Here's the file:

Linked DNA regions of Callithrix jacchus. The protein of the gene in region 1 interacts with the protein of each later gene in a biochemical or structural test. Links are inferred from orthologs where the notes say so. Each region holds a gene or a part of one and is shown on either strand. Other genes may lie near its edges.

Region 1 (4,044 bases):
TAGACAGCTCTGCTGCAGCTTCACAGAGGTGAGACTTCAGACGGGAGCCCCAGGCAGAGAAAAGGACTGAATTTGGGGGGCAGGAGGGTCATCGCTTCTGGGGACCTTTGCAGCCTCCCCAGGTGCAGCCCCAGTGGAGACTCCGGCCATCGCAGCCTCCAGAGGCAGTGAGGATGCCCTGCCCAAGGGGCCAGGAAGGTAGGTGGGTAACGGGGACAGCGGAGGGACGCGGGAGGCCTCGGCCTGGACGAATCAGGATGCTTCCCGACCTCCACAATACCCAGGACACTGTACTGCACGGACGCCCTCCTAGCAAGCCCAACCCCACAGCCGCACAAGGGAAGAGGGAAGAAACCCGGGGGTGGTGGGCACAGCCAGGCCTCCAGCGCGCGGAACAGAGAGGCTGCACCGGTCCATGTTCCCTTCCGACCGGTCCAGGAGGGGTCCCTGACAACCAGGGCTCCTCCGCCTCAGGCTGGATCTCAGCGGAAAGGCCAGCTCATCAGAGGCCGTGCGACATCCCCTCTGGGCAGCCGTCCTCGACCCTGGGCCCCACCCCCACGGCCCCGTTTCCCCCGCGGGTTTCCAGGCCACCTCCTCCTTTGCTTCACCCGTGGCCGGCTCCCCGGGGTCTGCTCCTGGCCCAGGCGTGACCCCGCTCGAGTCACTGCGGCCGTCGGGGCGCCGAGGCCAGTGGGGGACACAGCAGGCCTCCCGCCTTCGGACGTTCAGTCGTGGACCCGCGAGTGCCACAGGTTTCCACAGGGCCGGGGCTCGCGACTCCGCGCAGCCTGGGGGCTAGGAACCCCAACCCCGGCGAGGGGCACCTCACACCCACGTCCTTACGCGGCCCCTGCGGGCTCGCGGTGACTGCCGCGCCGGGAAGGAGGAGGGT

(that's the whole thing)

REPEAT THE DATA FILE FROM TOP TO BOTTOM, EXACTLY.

Linked DNA regions of Callithrix jacchus. The protein of the gene in region 1 interacts with the protein of each later gene in a biochemical or structural test. Links are inferred from orthologs where the notes say so. Each region holds a gene or a part of one and is shown on either strand. Other genes may lie near its edges.

Region 1 (4,044 bases):
TAGACAGCTCTGCTGCAGCTTCACAGAGGTGAGACTTCAGACGGGAGCCCCAGGCAGAGAAAAGGACTGAATTTGGGGGGCAGGAGGGTCATCGCTTCTGGGGACCTTTGCAGCCTCCCCAGGTGCAGCCCCAGTGGAGACTCCGGCCATCGCAGCCTCCAGAGGCAGTGAGGATGCCCTGCCCAAGGGGCCAGGAAGGTAGGTGGGTAACGGGGACAGCGGAGGGACGCGGGAGGCCTCGGCCTGGACGAATCAGGATGCTTCCCGACCTCCACAATACCCAGGACACTGTACTGCACGGACGCCCTCCTAGCAAGCCCAACCCCACAGCCGCACAAGGGAAGAGGGAAGAAACCCGGGGGTGGTGGGCACAGCCAGGCCTCCAGCGCGCGGAACAGAGAGGCTGCACCGGTCCATGTTCCCTTCCGACCGGTCCAGGAGGGGTCCCTGACAACCAGGGCTCCTCCGCCTCAGGCTGGATCTCAGCGGAAAGGCCAGCTCATCAGAGGCCGTGCGACATCCCCTCTGGGCAGCCGTCCTCGACCCTGGGCCCCACCCCCACGGCCCCGTTTCCCCCGCGGGTTTCCAGGCCACCTCCTCCTTTGCTTCACCCGTGGCCGGCTCCCCGGGGTCTGCTCCTGGCCCAGGCGTGACCCCGCTCGAGTCACTGCGGCCGTCGGGGCGCCGAGGCCAGTGGGGGACACAGCAGGCCTCCCGCCTTCGGACGTTCAGTCGTGGACCCGCGAGTGCCACAGGTTTCCACAGGGCCGGGGCTCGCGACTCCGCGCAGCCTGGGGGCTAGGAACCCCAACCCCGGCGAGGGGCACCTCACACCCACGTCCTTACGCGGCCCCTGCGGGCTCGCGGTGACTGCCGCGCCGGGAAGGAGGAGGGT